One of the most popular gadgets today (if we don’t include smartphones and tablets, of course) is the fitness tracker – usually in the form of a bracelet or wrist watch. This small device is so popular that it is used by all types of people, not just athletes. It has now become fashionable to count calories, steps, kilometers, biorhythms, etc. with the help of this wireless tracker. But, as it turns out, things are not all hunky dory.
A rather worrying report was published back in spring about how quickly around 20 of the most popular models were cracked. For a specialist it proved fairly easy to connect to the devices and steal the information on them. But who would want that sort of information? The fact that someone may find out how many kilometers you’ve walked this week and what your heart rate was doesn’t seem so dangerous. In any case, many people post this information on special resources of their own accord. And many also publish their training schedule along with their daily jogging routes. Do you think this is only of interest to your fellow athletes? What if someone is interested when you are not at home? What if that someone is closely following your schedule and knows when you are out? One day you may return home after training and be shocked to find your cash and other valuables have been stolen. Coincidence? Highly unlikely. You’ve only got yourself to blame for inviting a complete stranger into your home to take your things. You most probably published some posts about some expensive gear or a trendy electronic device that you recently purchased. And right next to that post there is information about when you’re not at home. It’s just the sort of information a thief wants to know – in fact you might just as well leave your key under the doormat with a note saying where to find it.
And then there’s your pulse. Have you thought about the fact that many companies use lie detectors? If an attacker manages to find out your normal body temperature and pulse, he could quite easily interfere with a job application or interview. Or blackmail you – demanding a considerable sum in return for letting you successfully pass a polygraph test. But this is the most extreme case. Cyber hooligans are more likely, for example, to make your bracelet continuously vibrate and ask for a small sum to disable it. It happens.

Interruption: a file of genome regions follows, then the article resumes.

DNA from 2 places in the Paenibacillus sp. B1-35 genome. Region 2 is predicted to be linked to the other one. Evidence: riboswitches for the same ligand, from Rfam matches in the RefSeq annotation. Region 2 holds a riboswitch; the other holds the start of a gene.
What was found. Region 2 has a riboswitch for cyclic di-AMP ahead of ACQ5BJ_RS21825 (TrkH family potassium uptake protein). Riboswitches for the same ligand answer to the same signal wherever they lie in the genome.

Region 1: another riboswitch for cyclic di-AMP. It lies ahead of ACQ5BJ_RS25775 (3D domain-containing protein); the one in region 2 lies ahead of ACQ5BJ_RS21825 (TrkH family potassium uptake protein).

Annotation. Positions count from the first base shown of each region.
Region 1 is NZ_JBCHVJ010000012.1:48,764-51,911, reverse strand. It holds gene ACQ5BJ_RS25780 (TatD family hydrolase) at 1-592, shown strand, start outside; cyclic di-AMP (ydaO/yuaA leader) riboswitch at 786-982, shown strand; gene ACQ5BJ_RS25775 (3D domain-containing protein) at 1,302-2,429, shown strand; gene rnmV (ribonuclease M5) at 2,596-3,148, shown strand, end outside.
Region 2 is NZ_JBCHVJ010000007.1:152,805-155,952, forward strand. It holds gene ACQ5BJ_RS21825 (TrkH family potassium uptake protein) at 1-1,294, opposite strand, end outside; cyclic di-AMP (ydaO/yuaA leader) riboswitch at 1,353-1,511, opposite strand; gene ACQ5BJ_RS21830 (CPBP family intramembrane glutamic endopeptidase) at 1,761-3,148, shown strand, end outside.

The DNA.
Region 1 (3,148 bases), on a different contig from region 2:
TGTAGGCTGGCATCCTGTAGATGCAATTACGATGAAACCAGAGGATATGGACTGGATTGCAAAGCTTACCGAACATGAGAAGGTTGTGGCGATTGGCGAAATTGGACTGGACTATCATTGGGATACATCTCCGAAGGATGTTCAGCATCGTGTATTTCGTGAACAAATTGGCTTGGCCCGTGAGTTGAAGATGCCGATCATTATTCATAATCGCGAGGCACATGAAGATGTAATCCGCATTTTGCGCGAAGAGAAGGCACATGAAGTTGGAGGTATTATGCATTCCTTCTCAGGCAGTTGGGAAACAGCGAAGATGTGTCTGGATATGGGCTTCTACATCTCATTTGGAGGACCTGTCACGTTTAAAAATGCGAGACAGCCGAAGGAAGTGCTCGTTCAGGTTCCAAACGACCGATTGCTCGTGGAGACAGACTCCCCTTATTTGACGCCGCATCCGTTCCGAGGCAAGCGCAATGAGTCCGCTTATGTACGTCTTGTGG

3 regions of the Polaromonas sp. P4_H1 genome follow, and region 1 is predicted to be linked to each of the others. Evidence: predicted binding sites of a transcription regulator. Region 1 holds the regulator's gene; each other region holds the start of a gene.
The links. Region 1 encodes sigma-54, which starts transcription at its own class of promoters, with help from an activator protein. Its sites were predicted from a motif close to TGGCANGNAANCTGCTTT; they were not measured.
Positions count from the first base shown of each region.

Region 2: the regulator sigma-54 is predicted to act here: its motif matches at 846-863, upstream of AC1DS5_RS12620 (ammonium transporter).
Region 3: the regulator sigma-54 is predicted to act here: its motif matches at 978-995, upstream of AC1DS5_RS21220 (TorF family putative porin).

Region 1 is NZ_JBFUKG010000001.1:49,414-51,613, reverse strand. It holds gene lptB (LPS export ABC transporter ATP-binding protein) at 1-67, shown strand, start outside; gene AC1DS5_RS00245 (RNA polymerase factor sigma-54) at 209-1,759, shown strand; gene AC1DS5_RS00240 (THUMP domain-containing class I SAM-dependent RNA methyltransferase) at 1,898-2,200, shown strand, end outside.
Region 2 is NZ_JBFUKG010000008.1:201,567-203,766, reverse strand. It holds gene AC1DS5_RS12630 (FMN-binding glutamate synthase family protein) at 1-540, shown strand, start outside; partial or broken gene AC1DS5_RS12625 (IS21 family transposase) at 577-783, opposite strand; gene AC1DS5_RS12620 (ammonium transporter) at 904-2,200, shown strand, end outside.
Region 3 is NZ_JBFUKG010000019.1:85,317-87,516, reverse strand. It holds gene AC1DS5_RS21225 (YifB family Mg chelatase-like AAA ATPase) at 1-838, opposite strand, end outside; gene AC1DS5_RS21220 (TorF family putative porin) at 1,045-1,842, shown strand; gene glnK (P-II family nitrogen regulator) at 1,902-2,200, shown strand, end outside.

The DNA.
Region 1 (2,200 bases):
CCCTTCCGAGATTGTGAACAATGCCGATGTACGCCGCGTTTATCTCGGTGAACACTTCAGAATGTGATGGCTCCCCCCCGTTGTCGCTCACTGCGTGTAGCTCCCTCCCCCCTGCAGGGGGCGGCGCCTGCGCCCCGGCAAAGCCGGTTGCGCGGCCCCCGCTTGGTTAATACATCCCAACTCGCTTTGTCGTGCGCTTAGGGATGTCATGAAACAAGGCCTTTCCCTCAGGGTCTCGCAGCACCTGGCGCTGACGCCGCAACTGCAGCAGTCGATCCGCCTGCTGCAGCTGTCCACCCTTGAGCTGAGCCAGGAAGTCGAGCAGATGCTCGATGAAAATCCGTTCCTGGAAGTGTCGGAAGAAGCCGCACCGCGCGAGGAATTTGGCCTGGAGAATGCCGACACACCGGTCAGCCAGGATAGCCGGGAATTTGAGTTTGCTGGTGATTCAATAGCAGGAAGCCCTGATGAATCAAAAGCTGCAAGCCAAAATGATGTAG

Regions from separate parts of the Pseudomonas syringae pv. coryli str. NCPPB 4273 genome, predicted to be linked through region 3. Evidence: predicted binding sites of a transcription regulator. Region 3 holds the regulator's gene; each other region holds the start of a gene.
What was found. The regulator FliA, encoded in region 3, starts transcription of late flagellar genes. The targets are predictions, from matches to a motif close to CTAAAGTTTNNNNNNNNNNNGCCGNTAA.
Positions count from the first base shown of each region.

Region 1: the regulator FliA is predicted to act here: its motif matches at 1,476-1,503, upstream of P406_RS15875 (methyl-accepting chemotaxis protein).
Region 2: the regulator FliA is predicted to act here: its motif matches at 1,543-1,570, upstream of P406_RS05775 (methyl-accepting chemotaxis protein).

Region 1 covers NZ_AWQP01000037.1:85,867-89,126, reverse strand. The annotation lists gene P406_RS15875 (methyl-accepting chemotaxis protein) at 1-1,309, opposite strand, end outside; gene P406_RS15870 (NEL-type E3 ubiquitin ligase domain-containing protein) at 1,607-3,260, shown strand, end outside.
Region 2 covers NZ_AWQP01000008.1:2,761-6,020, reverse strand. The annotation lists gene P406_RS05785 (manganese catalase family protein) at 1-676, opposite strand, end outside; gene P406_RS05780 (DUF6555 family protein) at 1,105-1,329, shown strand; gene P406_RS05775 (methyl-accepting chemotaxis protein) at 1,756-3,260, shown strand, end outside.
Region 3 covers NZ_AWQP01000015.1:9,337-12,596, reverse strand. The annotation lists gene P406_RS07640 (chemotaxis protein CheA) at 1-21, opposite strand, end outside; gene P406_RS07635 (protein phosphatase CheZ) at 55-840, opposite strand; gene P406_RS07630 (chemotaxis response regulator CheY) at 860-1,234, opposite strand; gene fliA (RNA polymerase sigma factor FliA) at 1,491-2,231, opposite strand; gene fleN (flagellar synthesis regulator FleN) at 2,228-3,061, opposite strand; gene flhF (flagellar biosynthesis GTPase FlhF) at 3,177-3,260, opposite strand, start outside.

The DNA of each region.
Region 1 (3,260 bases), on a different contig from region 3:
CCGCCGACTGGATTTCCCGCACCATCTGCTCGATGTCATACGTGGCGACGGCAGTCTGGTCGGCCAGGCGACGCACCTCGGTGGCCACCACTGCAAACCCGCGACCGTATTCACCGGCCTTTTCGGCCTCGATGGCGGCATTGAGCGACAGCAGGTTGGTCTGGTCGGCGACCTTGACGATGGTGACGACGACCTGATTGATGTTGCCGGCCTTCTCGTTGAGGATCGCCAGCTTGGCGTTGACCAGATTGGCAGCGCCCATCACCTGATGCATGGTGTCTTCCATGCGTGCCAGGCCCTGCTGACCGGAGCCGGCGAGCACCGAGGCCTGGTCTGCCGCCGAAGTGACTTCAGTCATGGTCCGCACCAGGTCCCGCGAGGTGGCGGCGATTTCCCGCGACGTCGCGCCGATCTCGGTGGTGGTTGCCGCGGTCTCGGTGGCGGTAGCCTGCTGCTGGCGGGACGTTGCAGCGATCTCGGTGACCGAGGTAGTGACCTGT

Danger number two is the wireless connection itself. Despite the constant improvements to operating systems and the protocol, Bluetooth remains the weakest link in gadgets. With an always-on Bluetooth module, an attacker can penetrate into the depths of your smartphone and steal your personal information, your banking data or that company secret you thought was securely stored away from prying eyes. For some reason, the installation of security software to combat malware and block unauthorized access to a device is not as popular as buying a fitness bracelet. Of course, the danger on such devices is not as great as it is for other devices, but it exists and it should not be ignored. To be forewarned is to be forearmed.